Next Monday, some Bay Area customers can expect to see a "no signal" message on their TV.
Those customers will need to re-scan their TV or converter box to keep watching local stations following the installation of new antennas on Sutro Tower. Those who get their signal over the air will need to re-scan manually when channels switch to new frequencies on Monday at 10 a.m.
While cable and satellite TV customers will also be affected, they don't have to re-scan, Sutro Tower Inc. spokesperson Dave Hyams said. "80% use cable or satellite and they do it for you," he explained. But "20% are over-the-air customers," and they will need to re-scan.
As we reported last November, eagle-eyed Hoodline readers noted that a mast atop the 977-foot-high steel tower suddenly went missing. The tower is undergoing a major upgrade in order to add several new broadcast antennas as part of the Bay Area’s portion of the nationwide broadcast spectrum repack program.
According to a video posted on Sutro Tower's website, over 100,000 pounds of steel was removed from the tower during the work on the antennas and the design process for the upgrades took three and a half years. Work has to be precise to protect surrounding homes, as no tools or equipment parts can be dropped.
The initiative makes additional frequencies available to broadband users, making room for the rollout of 5G technologies. The changes are necessary as 30% of bandwidth previously used by TV stations are now shifted to those wireless services.
The new TV antennas are mandated by the Federal Communications Commission. Antennas and other needed equipment come from broadcast manufacturer Dielectric. While each station needs its own antenna, it's possible to stack them on top of each other without signal interference.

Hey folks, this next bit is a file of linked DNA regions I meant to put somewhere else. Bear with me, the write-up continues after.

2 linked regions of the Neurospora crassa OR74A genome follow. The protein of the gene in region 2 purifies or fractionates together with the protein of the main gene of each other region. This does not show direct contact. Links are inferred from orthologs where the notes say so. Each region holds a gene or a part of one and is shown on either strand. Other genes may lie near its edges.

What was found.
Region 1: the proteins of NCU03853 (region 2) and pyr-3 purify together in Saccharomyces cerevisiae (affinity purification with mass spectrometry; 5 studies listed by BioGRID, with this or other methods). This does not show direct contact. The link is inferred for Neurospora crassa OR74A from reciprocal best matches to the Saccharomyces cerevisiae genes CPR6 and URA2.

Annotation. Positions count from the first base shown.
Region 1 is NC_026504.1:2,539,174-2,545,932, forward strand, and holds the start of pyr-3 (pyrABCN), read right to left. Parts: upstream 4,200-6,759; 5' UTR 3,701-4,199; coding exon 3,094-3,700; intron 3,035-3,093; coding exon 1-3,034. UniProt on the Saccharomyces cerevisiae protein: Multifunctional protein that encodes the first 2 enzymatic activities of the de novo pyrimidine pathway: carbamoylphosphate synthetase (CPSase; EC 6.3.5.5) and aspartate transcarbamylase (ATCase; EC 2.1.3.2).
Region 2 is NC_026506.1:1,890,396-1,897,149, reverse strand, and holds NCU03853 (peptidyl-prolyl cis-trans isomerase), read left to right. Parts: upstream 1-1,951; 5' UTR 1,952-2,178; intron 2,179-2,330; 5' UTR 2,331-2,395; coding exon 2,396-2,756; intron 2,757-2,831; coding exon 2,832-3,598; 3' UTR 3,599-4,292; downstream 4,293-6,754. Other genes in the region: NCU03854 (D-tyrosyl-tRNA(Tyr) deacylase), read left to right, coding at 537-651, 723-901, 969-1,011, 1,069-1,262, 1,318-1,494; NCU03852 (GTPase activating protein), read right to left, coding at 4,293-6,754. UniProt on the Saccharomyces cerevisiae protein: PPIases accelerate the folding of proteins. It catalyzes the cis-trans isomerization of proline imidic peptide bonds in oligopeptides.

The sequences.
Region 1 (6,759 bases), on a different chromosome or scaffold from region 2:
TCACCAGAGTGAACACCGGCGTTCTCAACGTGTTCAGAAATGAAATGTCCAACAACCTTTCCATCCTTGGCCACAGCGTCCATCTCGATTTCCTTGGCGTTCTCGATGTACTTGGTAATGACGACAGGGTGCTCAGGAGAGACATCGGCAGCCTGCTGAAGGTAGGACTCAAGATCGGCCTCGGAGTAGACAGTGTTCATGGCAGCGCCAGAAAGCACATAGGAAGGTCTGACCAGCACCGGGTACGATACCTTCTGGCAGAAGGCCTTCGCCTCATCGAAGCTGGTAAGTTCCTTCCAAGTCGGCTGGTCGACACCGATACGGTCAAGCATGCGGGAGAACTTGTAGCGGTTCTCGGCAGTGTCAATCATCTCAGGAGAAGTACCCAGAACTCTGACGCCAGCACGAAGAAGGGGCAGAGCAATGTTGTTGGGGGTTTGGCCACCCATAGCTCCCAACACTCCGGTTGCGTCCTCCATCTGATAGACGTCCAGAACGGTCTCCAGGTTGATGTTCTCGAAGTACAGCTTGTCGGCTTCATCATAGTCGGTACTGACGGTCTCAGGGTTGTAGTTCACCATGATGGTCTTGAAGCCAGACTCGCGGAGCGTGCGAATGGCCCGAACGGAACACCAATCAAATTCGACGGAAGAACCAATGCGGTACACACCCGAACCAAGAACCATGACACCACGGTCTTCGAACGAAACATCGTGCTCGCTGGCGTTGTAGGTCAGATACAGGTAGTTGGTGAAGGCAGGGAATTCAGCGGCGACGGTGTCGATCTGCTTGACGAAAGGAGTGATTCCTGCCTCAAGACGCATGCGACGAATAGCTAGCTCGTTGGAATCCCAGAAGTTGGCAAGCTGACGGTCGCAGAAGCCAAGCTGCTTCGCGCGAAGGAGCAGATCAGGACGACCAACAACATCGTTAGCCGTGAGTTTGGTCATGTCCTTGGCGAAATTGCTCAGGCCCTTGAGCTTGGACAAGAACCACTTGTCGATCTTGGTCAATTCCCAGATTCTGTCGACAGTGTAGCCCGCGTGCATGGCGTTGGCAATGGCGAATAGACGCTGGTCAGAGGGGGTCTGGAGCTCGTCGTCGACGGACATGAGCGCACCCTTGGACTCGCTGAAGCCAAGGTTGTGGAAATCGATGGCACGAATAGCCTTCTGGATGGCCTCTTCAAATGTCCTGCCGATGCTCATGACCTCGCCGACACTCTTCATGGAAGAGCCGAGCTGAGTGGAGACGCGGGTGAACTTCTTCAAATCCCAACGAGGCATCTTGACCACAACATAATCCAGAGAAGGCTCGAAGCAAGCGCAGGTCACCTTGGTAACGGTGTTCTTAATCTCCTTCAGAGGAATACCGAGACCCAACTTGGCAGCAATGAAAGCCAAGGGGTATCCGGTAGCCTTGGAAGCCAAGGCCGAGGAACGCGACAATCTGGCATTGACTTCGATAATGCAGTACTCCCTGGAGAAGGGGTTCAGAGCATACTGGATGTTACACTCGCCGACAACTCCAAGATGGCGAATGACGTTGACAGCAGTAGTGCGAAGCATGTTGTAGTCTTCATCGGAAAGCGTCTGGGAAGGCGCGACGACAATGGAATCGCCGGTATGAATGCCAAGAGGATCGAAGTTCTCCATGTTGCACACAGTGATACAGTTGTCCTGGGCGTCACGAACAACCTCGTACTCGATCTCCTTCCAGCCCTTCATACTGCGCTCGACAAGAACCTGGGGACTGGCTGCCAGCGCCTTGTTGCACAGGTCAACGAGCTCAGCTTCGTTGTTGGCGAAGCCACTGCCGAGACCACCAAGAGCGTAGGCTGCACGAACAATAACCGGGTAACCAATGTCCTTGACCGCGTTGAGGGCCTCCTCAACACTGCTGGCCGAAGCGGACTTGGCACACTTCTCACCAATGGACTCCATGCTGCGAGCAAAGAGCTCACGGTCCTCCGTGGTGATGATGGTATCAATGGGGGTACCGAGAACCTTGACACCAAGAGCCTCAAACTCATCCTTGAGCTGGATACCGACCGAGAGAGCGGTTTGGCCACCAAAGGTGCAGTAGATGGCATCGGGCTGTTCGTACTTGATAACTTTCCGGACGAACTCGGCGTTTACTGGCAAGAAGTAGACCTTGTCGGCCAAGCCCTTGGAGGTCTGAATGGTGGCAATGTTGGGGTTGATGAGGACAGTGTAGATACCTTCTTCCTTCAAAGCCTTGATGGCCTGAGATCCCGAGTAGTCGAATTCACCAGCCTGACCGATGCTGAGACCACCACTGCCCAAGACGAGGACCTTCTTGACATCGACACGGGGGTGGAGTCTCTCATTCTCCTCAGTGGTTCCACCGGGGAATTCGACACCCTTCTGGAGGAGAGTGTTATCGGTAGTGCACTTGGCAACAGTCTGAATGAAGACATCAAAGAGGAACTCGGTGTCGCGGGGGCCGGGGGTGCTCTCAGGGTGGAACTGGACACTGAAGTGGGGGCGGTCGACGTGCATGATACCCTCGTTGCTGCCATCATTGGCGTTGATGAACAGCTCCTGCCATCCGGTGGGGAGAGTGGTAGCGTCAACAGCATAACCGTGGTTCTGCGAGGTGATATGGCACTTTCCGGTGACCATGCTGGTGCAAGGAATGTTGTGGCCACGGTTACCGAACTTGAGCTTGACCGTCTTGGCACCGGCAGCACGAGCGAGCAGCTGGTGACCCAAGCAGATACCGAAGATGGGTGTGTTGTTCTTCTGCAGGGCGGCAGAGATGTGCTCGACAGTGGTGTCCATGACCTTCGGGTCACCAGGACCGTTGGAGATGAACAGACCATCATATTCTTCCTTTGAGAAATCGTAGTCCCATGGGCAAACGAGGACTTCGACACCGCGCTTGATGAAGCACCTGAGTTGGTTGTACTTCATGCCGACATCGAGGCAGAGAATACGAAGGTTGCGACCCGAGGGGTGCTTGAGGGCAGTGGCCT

Hyams said nine TV stations in total will be affected. However, only half of them will change their frequencies on Monday. The remaining ones will follow on April 29 at 1 p.m., when over-the-air customers will need to re-scan again.
When one station is changing the signal, the others have to follow. "It's a domino effect," Hyams explained. "The rollout has been going smoothly nationwide," he said, adding that he believes "it's a pretty straightforward process".
Hyams notes that with the antenna upgrades, Sutro Tower is also getting strengthening of some structural elements of the tower to meet the current building code, including new wind resistance requirements.
"It was a complicated process," Hyams said, adding that work will continue throughout 2020. It will probably be completed "at the end of the year," he said. Until then, neighbors will see workers going up and down on the tower taking care of new guy wires, nuts, bolts and other necessary equipment.
To learn more about how to re-scan your TV, visit Sutro Tower's website.